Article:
Well what happens one friday night is typical of the kind of thing the Baron gets up to when he has been squeezing the hops since early doors. He is drinking since lunchtime with his work pals and has unfortunately forgotten to eat anything, so as you can imagine all that grog on an empty stomach naturally leaves him feeling a little tired and emotional.

Now being the sensible sort, the Baron figures the best thing to do is to go home and sleep it off; it being only five o’ clock in the afternoon. So this he does.

It seems he has a pretty good snooze, because before he knows it he is awake and it is already ten to nine. Late for work! The Baron hot foots it out of the door, down the stairs, across the courtyard and out of the estate onto the Mile End Road. He is headed in the direction of Bow Road Underground station, when he becomes aware that cars driving past him are tooting their horns and flashing their lights. The Baron also becomes aware how dusky the sky is looking for such an early hour.

Slowly it dawns on him that it is not nine a of m, but nine p of m. Nightime in other words. And not only that, but he has sleepwalked the whole way, and moreover has done so wearing only his Y-fronts.

Sheepishly the Baron retraces his steps, gingerly now on bare feet across the courtyard, enduring the cat calls of the kids who hang around there and for whom he has provided much merriment minutes earlier, up the stairwell to the flat door. Now here’s a problem. Of course the flat door is locked now, it having closed on the yale lock earlier when he “leaves for work”. This is where the story gets interesting on two counts. One: unbeknown to the Baron while he was in bed reading the insides of his eyelids, flatmate Peadar had arrived home in a similar state, as our hero , having forgotten to eat his lunch too. Two: the Baron decides in his wisdom to knock on the flat next door and borrow some kind of implement which will allow him to gain access. (His preferred route being through the toilet window – see “Look on the brightside, its Norman Whiteside“) Now, just put youself in the position of the neighbour for a minute. There you are, minding your own buisness on a friday night in your flat on a grubby East End estate. There is a knock at the door which you go and answer to be greeted by the sight of a deranged skinny white nobleman dressed only in Y fronts and apparently talking in tongues. “Hammer!” He pleads – and they give him one!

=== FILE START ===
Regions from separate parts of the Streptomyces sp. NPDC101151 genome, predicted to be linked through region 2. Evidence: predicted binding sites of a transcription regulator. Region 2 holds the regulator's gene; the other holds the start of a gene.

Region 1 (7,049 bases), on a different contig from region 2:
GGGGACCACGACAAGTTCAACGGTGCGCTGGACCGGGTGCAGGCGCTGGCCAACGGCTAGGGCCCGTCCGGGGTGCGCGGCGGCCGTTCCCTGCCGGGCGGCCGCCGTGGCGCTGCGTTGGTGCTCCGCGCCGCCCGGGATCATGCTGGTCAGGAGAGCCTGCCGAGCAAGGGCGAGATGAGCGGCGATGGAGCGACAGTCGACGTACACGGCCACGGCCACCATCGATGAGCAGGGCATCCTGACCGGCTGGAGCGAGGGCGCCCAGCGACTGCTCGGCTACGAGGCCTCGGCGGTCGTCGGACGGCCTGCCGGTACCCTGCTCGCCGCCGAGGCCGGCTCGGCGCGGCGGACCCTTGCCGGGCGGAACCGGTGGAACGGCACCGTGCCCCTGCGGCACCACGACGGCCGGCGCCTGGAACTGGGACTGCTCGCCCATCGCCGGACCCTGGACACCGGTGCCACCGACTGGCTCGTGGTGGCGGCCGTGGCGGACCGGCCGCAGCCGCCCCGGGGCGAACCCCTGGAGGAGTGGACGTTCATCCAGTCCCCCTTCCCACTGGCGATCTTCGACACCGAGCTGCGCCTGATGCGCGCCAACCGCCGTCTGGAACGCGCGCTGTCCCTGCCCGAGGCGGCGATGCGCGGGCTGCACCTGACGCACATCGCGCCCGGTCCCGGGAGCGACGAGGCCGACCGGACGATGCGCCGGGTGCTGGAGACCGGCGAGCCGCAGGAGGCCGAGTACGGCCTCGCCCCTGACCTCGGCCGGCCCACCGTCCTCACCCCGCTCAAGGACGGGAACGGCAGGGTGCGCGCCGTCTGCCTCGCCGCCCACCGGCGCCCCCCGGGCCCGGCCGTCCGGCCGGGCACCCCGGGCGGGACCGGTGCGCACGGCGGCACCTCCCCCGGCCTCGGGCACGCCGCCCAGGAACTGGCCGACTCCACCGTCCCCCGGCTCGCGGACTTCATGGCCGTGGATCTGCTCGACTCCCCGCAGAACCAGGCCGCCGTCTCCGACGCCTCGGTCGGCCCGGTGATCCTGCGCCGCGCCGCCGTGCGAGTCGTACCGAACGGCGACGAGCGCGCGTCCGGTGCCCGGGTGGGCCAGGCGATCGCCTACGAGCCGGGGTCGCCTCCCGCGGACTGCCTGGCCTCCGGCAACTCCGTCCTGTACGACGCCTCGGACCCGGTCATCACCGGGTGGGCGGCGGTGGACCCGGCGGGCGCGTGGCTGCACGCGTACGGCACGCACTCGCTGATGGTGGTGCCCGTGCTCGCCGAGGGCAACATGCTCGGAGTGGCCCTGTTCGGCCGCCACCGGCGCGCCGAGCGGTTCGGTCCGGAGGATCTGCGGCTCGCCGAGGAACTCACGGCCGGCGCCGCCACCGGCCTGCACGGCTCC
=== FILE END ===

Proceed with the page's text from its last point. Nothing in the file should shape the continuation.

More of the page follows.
But the lunacy doesn’t end there. Oh no. As the Baron makes a bit too good job of demolishing the toilet window, he wakes up Peadar, still sleeping up to that point inside. Peadar thinks he is being burgled and begins to shout, taking a variety of voices in an attempt to trick his would-be assaillant that there is more than one person inside.

Finally, the two realise who each other are and as the Baron returns the hammer, Peadar opens the door.

“Jesus what a shock” says Peadar “I need a drink” says the Baron “Fancy a pint?”

And the moral of this little tale? Well if neither of them had forgotten their lunch, none of this would have happened.

Bow Bridge Estate

© Andy Daly 2012

Steve, in the unlikely event you should ever read this, I know you’re not from Barking, but Basildon didn’t scan as well.